Dr Karl Kruszelnicki – or simply Dr Karl as he is best known – has become the first Australian to win the UNESCO Kalinga Prize for the Popularisation of Science.
He joins the ranks of such scientific luminaries as Margaret Mead, David Attenborough, Arthur C Clarke, Bertrand Russell, David Suzuki, and inaugural winner Louis de Broglie, one of the founders of quantum theory.
Presented during the World Science Forum in Budapest, the award recognises Dr Karl’s knowledge, his gift for communication and his enthusiasm and curiosity about all things science.
“I’m ever so honoured by this prize. I simply couldn’t have achieved what I have without the nurturing environment that the University of Sydney provides for people like me who are perhaps not quite normal or mainstream,” he says.
Dr Karl’s best-known work includes his weekly science hour on the ABC radio station Triple J, as well as segments on BBC radio in the UK. In 2002, he was awarded the prestigious Ig Nobel prize for his research into belly button lint, and why it is almost always blue.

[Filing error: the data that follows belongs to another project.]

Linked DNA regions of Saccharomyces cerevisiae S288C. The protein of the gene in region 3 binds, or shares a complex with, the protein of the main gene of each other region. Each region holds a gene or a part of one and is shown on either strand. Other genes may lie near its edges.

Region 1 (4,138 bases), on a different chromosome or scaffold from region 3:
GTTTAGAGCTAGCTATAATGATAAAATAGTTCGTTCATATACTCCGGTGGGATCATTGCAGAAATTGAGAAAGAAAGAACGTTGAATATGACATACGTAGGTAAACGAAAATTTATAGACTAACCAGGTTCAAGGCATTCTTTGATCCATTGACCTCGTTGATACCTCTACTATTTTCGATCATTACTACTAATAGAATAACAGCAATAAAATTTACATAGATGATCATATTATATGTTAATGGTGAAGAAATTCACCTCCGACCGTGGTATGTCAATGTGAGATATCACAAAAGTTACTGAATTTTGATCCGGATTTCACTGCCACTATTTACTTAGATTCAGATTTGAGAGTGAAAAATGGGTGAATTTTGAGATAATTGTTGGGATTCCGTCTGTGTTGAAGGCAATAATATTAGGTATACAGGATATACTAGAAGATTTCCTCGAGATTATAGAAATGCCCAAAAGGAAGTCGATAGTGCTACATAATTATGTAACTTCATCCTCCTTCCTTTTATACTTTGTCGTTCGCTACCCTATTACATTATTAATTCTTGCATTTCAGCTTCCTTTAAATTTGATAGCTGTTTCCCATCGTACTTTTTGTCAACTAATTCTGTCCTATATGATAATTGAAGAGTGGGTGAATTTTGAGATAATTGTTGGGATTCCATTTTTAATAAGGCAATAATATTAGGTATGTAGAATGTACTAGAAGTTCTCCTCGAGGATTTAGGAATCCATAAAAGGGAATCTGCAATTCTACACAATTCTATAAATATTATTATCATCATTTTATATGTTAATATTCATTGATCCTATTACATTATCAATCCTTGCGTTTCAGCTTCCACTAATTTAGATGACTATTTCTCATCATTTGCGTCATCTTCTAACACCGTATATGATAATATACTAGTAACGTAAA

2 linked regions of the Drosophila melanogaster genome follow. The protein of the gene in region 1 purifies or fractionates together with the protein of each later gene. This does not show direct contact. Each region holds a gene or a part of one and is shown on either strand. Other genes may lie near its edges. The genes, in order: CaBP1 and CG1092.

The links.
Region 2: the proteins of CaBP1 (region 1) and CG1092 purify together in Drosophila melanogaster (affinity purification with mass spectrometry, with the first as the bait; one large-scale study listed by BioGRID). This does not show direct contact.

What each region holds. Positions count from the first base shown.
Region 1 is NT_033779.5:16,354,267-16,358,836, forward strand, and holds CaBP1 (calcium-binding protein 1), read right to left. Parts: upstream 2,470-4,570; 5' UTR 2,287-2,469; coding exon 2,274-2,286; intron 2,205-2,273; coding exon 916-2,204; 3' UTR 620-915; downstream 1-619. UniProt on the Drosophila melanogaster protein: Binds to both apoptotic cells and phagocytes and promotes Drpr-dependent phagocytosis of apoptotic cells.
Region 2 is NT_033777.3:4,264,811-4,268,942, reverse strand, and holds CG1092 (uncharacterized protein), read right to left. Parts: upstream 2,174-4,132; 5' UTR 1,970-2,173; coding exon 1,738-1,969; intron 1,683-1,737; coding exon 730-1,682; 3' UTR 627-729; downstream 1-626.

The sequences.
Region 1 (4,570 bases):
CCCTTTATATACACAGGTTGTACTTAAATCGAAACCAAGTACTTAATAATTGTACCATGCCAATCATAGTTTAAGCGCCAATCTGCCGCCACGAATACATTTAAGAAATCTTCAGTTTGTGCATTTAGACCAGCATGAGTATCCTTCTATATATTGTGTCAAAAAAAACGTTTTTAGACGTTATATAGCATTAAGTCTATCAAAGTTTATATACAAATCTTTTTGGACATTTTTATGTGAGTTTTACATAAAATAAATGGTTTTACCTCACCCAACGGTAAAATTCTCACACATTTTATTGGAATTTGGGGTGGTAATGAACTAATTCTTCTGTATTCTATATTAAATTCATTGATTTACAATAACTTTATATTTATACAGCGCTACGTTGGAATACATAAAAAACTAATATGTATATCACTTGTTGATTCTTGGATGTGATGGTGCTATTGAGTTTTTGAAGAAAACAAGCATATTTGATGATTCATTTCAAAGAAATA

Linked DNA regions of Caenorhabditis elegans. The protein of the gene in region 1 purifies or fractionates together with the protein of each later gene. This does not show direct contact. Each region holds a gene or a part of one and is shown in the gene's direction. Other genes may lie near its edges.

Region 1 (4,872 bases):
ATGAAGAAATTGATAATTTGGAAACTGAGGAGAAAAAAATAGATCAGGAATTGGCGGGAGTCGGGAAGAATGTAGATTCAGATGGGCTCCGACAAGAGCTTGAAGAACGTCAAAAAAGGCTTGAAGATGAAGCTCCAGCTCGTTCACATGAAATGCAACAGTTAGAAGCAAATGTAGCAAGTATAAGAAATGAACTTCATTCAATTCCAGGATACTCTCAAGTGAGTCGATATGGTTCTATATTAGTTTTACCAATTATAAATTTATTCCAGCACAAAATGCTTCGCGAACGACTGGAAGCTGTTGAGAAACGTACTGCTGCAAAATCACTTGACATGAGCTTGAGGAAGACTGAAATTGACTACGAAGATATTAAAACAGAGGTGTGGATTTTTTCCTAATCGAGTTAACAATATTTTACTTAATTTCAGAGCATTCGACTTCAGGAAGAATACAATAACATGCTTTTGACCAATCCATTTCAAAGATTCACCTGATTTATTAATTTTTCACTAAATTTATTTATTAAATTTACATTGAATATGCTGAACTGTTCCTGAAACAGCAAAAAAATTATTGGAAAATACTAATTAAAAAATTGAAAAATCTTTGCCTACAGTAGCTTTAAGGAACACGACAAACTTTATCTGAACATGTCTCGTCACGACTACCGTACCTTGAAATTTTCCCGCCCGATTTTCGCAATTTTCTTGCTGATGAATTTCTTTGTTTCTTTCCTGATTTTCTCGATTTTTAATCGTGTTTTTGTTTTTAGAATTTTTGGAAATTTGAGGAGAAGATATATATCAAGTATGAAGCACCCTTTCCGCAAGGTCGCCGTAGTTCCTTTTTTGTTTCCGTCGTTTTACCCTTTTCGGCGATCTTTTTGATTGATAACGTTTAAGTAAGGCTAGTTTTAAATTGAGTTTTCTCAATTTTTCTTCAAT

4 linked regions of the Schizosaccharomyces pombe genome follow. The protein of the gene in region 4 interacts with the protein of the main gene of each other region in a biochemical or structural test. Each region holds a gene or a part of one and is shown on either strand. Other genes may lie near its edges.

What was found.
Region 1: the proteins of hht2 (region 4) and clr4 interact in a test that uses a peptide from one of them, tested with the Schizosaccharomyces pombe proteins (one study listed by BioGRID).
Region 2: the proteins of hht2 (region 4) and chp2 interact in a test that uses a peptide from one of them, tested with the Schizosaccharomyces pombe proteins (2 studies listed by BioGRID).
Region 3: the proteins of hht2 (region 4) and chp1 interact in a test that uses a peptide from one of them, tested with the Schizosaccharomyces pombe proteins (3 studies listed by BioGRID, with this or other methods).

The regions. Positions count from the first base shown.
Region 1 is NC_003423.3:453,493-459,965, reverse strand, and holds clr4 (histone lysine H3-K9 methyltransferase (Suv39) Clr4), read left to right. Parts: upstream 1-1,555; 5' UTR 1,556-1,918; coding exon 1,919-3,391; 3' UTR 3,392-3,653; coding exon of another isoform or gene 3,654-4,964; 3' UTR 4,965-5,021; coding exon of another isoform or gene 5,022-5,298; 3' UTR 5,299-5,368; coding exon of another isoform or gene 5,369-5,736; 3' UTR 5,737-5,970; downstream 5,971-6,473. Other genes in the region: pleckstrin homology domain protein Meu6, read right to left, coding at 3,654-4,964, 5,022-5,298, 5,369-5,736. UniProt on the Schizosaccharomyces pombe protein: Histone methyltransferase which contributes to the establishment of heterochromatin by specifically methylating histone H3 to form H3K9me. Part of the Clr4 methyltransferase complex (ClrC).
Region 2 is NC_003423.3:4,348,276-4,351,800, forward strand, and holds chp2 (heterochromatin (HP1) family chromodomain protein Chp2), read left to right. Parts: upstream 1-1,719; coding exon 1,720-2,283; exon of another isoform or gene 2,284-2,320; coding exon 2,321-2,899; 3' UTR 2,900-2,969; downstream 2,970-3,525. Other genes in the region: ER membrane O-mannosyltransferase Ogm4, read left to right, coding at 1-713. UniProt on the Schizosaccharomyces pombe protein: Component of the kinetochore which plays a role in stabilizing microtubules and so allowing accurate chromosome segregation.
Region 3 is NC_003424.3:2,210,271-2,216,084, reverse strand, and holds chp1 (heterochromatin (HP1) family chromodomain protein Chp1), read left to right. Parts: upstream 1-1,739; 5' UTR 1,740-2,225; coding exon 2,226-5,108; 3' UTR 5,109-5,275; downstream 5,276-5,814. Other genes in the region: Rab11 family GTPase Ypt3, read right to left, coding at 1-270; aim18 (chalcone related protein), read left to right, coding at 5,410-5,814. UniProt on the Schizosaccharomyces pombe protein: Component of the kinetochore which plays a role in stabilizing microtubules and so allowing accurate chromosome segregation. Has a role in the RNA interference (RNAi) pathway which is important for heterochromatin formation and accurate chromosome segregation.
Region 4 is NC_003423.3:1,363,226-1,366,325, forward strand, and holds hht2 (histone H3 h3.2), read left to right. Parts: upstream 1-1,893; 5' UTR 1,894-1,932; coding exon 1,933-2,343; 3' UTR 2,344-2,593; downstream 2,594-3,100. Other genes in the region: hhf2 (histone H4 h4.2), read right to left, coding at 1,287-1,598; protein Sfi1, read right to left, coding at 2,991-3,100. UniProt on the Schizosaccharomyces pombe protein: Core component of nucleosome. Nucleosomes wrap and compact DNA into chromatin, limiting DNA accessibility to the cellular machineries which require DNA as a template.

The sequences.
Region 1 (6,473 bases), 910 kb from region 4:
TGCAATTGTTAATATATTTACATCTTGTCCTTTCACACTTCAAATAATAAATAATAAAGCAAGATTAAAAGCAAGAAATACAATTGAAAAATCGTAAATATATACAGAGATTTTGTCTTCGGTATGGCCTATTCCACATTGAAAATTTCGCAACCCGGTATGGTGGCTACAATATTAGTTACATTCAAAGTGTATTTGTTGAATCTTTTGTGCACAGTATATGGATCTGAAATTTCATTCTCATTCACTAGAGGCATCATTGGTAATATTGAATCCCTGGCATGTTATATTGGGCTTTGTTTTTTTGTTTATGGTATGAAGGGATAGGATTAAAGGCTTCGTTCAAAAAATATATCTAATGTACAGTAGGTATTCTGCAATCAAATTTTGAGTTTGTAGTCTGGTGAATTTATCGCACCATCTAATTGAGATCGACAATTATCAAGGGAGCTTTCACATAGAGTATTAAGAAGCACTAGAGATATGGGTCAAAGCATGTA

You can watch him in action during an In Class session for Australia’s Science Channel.
He is also engaged in a wide range of outreach programs, including twice-weekly free Skype sessions with schools across the world.
The Kalinga Prize, which is funded by the Kalinga Foundation, the Indian Government and the Indian State of Orissa, was founded in 1951 and is UNESCO’s oldest prize. It aims to recognise exceptional contributions made by individuals in science communication and promoting the popularisation of science.
Amelia Nichele is a science journalist at The Royal Institution of Australia.
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